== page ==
"In France, the flow of investment capital out of the country in recent years has been three times the flow of capital into it. […] Denis Kessler, who heads an association of large French corporations, notes that between 1997 and 2000 the 33 largest French companies created a mere 45,000 jobs in France while adding 1.2 million outside the country’s borders."
Go tell that to the former Socialist leaders who still claim that "France is going better," which is even more ironic after the beating they took at the presidential election. At least now we’re sure even substractions are beyond their mental abilities (though it’s rather their intellectual honesty than their intelligence which is at stake.) Hint to Hollande and crew: it’s not because you created hundreds of thousands of so-called "emplois-jeunes" to artificially lower unemployment figures, that anybody mistook that for a real economic improvement (these "jobs for youngs" are underpaid quasi-fictitious pseudo-cultural/social jobs held in city halls by the droves of people who learnt liberal arts[*] in the University and failed to become teachers or other breeds of civil servants.) We know you hold us as a stupid "populace" (a very contemptuous word meaning "the lower masses", once used by former Prime Minister Jospin), but we’re not that stupid.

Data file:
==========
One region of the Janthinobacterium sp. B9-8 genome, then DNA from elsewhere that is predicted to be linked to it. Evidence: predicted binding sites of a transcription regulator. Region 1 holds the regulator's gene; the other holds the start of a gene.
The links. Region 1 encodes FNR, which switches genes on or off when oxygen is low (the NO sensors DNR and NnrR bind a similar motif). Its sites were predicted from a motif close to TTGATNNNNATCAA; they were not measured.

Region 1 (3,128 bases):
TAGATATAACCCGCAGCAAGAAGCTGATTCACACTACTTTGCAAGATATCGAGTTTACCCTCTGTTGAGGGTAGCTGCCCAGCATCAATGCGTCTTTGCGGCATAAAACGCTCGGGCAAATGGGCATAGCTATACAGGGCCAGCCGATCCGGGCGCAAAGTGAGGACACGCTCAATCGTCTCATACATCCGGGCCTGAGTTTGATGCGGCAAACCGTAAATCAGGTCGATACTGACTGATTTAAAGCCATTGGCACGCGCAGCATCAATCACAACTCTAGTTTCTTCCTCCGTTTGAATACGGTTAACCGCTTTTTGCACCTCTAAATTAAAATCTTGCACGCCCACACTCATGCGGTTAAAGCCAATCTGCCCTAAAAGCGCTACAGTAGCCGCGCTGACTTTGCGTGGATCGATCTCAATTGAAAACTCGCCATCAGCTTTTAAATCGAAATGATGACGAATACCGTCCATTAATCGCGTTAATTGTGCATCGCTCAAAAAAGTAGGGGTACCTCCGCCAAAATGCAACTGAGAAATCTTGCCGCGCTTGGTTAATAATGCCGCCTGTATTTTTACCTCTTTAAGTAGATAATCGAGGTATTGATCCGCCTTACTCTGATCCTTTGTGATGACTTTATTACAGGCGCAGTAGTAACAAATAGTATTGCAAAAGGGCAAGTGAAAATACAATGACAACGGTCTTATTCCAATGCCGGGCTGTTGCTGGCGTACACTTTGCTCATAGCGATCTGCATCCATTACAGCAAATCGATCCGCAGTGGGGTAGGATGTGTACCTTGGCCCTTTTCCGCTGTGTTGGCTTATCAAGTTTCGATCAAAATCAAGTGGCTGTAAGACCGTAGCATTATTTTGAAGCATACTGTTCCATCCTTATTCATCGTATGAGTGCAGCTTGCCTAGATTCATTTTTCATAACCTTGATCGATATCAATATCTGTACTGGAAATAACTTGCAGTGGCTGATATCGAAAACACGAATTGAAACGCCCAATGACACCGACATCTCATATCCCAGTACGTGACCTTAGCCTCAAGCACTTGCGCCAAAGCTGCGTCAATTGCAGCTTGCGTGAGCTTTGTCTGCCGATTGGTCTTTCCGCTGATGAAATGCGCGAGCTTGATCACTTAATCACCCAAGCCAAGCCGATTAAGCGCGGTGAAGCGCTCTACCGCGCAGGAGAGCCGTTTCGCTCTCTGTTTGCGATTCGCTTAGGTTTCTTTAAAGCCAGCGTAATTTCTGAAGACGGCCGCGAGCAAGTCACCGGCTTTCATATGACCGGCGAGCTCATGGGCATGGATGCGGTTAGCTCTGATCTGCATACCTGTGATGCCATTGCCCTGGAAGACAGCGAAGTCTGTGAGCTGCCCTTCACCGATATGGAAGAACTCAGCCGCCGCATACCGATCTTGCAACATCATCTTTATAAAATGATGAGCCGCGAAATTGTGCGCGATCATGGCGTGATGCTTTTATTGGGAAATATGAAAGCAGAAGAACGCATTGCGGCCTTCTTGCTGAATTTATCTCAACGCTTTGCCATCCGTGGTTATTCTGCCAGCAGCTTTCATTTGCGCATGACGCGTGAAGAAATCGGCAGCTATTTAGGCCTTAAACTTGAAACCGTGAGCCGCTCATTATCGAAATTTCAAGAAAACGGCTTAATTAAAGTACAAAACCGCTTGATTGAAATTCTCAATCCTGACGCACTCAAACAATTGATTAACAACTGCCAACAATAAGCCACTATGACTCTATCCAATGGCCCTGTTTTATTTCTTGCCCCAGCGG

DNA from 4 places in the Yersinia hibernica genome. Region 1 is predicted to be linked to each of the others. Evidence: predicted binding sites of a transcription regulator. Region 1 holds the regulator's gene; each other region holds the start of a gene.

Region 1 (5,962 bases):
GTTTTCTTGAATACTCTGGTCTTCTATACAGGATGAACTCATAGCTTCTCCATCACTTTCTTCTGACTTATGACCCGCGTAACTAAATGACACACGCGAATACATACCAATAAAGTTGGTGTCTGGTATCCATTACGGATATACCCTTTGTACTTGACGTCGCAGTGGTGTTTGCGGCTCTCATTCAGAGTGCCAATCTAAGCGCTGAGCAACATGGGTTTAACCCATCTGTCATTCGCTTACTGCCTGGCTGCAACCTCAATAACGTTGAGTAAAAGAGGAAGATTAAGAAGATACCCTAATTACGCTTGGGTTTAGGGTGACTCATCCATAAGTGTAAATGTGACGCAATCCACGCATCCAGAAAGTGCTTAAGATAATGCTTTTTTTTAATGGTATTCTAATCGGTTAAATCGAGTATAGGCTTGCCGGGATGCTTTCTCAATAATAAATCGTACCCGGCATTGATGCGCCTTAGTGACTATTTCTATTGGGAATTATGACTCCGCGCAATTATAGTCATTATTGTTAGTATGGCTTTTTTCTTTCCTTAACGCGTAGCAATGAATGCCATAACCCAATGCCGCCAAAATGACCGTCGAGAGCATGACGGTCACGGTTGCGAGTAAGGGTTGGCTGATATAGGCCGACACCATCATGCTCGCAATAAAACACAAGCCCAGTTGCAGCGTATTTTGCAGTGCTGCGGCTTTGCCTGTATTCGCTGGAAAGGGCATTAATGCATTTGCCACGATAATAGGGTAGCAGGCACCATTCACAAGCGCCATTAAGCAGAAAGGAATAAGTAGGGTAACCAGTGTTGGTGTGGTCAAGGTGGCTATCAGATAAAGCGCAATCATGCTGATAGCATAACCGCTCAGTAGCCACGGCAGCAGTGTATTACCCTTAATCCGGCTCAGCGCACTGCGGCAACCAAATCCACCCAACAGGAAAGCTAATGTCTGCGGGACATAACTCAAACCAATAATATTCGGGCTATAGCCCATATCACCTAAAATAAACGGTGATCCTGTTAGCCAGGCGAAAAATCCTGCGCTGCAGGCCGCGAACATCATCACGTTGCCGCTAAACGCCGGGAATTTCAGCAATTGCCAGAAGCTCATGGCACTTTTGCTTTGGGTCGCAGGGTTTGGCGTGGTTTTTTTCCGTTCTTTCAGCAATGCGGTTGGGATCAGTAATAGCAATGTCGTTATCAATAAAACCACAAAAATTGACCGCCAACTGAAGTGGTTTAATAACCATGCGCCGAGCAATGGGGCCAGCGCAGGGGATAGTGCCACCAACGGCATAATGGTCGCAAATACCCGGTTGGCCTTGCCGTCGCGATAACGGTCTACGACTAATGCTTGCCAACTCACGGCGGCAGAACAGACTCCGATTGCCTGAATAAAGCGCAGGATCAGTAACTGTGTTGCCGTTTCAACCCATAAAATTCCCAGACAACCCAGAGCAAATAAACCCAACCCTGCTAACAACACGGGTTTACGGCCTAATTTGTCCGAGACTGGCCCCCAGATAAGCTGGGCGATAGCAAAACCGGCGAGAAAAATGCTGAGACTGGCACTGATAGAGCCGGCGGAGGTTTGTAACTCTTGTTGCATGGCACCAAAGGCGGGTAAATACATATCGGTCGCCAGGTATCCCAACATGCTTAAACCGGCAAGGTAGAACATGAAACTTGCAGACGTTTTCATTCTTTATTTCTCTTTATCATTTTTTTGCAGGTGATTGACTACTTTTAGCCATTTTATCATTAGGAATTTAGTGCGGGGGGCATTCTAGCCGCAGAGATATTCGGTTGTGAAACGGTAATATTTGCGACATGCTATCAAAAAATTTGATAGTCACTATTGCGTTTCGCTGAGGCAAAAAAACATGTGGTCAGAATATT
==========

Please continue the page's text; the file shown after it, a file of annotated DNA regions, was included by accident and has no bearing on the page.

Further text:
And this is an article in the Washington Post, hardly a bastion of pro-business neo-conservatism or free-market libertarianism. If even the Post writes articles that could be featured in BusinessWeek, where are the SocioEurocrats going to find support in the US? By the way, I refuse to call members of the continental European Left "liberals," if only out of respect for the classical and etymological meaning of the word. "Leftists" will do, it doesn’t drag the name of Liberty down with its oppressors.
[*] I hold liberal arts in the highest regards, but I think disconnecting higher education from the job market is a recipe for disaster.